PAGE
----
A specialist in Persian painting, Thomas W. Lentz Jr. received his Ph.D. from Harvard in 1985. He has worked at such institutions as the Museum of the Rhode Island School of Design, the Los Angeles County Museum of Art, and the Smithsonian’s Freer Gallery of Art and Arthur M. Sackler Gallery, as well as the Smithsonian’s International Art Museums Division. He returned to Harvard in 2003 when he was named the Elizabeth and John Moors Cabot Director of the Harvard Art Museums.
During his tenure at Harvard, Lentz has been the major force behind the Harvard Art Museums’ decade-long transformation and expansion. This monumental task brought together three museums (the Fogg, Busch-Reisinger, and Arthur M. Sackler) and their collections under one roof. Faust has noted of Lentz: “His vision did not just include the creation of exhilarating new spaces, but the reconceptualization of the place of art — and the museums’ treasures — in the curriculum and in the life of the University and its wider community. [He] never faltered in his dedication to this project, overcoming organizational, financial, and myriad other challenges with unrelenting — and quietly understated, yet compelling — zeal.”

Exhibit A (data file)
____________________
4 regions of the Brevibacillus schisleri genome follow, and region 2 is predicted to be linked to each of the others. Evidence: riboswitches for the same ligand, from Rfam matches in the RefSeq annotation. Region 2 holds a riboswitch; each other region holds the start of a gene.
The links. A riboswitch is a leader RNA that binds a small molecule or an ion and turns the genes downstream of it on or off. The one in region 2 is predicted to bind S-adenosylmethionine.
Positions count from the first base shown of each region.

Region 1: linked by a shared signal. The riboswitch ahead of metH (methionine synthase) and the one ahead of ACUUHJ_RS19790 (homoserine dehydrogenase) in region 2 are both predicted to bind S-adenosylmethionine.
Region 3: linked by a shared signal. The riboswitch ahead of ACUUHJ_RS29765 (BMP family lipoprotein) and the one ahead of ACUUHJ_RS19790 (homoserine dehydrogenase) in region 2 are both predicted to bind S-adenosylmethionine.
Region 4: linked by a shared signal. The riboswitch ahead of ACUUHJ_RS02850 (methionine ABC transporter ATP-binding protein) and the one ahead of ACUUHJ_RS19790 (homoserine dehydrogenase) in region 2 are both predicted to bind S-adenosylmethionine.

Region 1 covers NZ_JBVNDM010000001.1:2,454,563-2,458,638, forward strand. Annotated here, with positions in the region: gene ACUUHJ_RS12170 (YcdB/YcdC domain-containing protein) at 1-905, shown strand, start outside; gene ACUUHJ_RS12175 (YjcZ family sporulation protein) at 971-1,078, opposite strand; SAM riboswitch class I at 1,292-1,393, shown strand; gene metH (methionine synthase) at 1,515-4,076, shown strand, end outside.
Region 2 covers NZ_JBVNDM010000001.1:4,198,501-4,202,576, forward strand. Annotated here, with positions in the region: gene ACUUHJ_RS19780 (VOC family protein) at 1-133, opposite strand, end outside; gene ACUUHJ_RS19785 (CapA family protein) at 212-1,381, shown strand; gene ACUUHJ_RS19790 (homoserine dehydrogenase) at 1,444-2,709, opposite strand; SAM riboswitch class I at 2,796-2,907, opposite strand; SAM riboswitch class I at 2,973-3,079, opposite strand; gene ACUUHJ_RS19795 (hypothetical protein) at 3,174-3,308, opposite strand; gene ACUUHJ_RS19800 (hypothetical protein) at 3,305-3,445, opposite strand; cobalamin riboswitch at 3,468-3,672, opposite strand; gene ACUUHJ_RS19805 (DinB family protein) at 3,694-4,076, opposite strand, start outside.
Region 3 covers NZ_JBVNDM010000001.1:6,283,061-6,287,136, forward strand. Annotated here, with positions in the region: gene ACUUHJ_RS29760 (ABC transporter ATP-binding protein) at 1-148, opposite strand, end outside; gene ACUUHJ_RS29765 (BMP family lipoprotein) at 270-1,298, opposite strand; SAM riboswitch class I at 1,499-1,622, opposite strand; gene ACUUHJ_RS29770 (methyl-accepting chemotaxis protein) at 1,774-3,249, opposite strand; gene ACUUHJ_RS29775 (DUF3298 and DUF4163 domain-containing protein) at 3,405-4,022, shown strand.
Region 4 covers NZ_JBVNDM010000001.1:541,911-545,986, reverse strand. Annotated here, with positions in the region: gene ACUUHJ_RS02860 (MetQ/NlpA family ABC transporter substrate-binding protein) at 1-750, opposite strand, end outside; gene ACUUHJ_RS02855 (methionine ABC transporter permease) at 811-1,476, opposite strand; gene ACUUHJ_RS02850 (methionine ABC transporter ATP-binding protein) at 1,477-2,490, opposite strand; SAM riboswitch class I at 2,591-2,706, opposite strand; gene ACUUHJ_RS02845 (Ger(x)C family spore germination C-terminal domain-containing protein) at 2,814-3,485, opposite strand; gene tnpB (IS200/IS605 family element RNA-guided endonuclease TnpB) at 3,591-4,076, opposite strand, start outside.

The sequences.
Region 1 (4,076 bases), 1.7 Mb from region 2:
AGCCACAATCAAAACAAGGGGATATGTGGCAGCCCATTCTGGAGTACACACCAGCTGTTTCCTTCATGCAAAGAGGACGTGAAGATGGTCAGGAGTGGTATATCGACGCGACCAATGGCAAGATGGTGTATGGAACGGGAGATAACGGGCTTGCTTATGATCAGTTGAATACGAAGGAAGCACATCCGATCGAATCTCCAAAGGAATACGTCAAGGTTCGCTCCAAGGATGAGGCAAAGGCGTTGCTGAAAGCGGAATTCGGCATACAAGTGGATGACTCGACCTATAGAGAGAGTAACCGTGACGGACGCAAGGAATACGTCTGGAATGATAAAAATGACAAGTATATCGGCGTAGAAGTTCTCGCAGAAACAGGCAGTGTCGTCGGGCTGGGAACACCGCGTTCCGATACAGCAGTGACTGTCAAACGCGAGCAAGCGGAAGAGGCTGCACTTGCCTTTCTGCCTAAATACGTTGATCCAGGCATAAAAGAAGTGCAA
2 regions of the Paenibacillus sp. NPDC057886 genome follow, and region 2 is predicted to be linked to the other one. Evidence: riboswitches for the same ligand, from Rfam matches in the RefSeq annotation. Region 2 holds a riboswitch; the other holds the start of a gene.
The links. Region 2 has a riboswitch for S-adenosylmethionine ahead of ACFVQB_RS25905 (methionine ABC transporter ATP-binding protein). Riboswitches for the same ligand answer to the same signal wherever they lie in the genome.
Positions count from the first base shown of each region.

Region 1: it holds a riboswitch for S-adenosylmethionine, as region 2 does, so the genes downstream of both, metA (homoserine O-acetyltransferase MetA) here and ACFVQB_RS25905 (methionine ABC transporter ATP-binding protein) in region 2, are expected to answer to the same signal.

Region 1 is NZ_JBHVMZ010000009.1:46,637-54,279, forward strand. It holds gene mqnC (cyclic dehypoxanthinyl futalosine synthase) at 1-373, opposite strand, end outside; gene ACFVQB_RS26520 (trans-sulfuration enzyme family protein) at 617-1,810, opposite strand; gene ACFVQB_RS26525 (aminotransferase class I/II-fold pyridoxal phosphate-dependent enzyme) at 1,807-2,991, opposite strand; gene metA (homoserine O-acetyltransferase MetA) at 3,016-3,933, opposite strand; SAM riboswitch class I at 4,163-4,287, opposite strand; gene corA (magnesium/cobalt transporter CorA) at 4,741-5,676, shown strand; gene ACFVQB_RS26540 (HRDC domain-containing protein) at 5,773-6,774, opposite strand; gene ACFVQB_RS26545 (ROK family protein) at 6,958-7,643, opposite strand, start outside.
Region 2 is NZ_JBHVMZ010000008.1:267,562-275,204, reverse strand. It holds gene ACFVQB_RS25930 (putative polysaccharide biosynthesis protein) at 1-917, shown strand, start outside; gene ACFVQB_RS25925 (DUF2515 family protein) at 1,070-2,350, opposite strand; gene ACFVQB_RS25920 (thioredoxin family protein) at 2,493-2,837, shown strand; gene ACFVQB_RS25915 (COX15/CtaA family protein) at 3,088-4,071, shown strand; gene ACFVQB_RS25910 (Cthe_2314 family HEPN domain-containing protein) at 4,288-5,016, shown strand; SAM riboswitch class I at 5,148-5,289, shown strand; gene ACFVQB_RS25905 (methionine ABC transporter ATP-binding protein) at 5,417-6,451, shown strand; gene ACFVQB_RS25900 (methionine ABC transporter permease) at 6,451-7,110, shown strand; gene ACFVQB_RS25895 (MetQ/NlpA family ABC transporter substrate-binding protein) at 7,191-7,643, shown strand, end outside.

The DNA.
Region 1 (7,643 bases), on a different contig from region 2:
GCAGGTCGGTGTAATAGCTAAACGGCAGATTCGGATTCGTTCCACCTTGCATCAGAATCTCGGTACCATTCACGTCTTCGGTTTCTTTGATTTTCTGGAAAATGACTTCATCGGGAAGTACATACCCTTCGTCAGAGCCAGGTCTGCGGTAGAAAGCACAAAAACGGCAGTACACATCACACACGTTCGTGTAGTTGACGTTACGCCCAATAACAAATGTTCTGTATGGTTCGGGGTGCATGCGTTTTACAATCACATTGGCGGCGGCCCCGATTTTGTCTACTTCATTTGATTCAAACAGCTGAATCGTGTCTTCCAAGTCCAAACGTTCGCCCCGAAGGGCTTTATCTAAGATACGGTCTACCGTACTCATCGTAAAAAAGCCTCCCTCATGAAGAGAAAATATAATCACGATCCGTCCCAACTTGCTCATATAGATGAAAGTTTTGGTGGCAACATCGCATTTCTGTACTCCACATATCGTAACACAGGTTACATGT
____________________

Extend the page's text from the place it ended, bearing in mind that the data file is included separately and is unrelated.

In addition to his work at Harvard, Lentz currently serves on several advisory committees, including the Visiting Committee for the Department of Arts of Asia, Oceania, and Africa at the Museum of Fine Arts, Boston; the Princeton University Art Museum Advisory Council; the International Board of Overseers, Sakıp Sabancı Museum, Sabancı University, Istanbul; the Association of Art Museum Directors; and the Board of Advisers, Kravis Leadership Institute, Claremont McKenna College. He is also a fellow of the American Academy of Arts and Sciences.